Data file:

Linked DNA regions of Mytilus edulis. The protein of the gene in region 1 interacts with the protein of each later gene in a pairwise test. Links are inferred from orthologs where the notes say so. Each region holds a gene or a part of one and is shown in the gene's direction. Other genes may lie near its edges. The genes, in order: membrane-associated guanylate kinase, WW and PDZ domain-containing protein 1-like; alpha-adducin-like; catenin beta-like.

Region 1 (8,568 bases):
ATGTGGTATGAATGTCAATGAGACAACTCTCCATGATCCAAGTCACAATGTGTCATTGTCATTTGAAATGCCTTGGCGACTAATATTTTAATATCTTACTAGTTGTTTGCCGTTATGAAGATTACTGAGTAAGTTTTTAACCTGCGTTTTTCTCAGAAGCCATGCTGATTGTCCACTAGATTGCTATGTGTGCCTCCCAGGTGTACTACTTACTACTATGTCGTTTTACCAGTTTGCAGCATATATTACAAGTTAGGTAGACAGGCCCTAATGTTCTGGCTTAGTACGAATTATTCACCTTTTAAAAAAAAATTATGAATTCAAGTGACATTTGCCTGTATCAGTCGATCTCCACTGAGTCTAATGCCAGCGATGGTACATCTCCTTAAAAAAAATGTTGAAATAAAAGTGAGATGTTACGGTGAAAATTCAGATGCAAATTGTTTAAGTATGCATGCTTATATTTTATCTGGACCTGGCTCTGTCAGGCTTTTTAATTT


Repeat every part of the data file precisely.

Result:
Linked DNA regions of Mytilus edulis. The protein of the gene in region 1 interacts with the protein of each later gene in a pairwise test. Links are inferred from orthologs where the notes say so. Each region holds a gene or a part of one and is shown in the gene's direction. Other genes may lie near its edges. The genes, in order: membrane-associated guanylate kinase, WW and PDZ domain-containing protein 1-like; alpha-adducin-like; catenin beta-like.

Region 1 (8,568 bases):
ATGTGGTATGAATGTCAATGAGACAACTCTCCATGATCCAAGTCACAATGTGTCATTGTCATTTGAAATGCCTTGGCGACTAATATTTTAATATCTTACTAGTTGTTTGCCGTTATGAAGATTACTGAGTAAGTTTTTAACCTGCGTTTTTCTCAGAAGCCATGCTGATTGTCCACTAGATTGCTATGTGTGCCTCCCAGGTGTACTACTTACTACTATGTCGTTTTACCAGTTTGCAGCATATATTACAAGTTAGGTAGACAGGCCCTAATGTTCTGGCTTAGTACGAATTATTCACCTTTTAAAAAAAAATTATGAATTCAAGTGACATTTGCCTGTATCAGTCGATCTCCACTGAGTCTAATGCCAGCGATGGTACATCTCCTTAAAAAAAATGTTGAAATAAAAGTGAGATGTTACGGTGAAAATTCAGATGCAAATTGTTTAAGTATGCATGCTTATATTTTATCTGGACCTGGCTCTGTCAGGCTTTTTAATTT